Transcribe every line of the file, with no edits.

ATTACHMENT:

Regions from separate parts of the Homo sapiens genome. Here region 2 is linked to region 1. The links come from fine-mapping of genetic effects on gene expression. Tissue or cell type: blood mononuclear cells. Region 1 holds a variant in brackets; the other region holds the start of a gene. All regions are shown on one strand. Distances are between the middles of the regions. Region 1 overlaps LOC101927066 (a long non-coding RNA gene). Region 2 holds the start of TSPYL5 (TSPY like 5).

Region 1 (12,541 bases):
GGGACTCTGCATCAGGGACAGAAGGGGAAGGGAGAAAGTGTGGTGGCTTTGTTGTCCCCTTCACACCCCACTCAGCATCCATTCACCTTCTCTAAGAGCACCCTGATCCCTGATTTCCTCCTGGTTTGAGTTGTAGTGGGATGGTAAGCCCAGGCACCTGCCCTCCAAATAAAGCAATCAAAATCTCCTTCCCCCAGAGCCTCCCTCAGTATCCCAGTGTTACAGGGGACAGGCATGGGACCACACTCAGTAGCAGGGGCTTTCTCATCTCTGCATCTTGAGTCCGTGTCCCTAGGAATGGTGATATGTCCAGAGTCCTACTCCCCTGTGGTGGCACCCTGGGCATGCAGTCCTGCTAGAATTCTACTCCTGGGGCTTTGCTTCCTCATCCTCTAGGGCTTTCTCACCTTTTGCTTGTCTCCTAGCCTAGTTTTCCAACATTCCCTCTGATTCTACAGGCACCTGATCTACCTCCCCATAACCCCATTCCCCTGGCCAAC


Regions from separate parts of the Homo sapiens genome. Here region 2 is linked to region 1. The links come from fine-mapping of genetic effects on gene expression. Tissue or cell type: blood mononuclear cells. Region 1 holds a variant in brackets; the other region holds the start of a gene. All regions are shown on one strand. Distances are between the middles of the regions. Region 1 overlaps LOC101927066 (a long non-coding RNA gene). Region 2 holds the start of TSPYL5 (TSPY like 5).

Region 1 (12,541 bases):
GGGACTCTGCATCAGGGACAGAAGGGGAAGGGAGAAAGTGTGGTGGCTTTGTTGTCCCCTTCACACCCCACTCAGCATCCATTCACCTTCTCTAAGAGCACCCTGATCCCTGATTTCCTCCTGGTTTGAGTTGTAGTGGGATGGTAAGCCCAGGCACCTGCCCTCCAAATAAAGCAATCAAAATCTCCTTCCCCCAGAGCCTCCCTCAGTATCCCAGTGTTACAGGGGACAGGCATGGGACCACACTCAGTAGCAGGGGCTTTCTCATCTCTGCATCTTGAGTCCGTGTCCCTAGGAATGGTGATATGTCCAGAGTCCTACTCCCCTGTGGTGGCACCCTGGGCATGCAGTCCTGCTAGAATTCTACTCCTGGGGCTTTGCTTCCTCATCCTCTAGGGCTTTCTCACCTTTTGCTTGTCTCCTAGCCTAGTTTTCCAACATTCCCTCTGATTCTACAGGCACCTGATCTACCTCCCCATAACCCCATTCCCCTGGCCAAC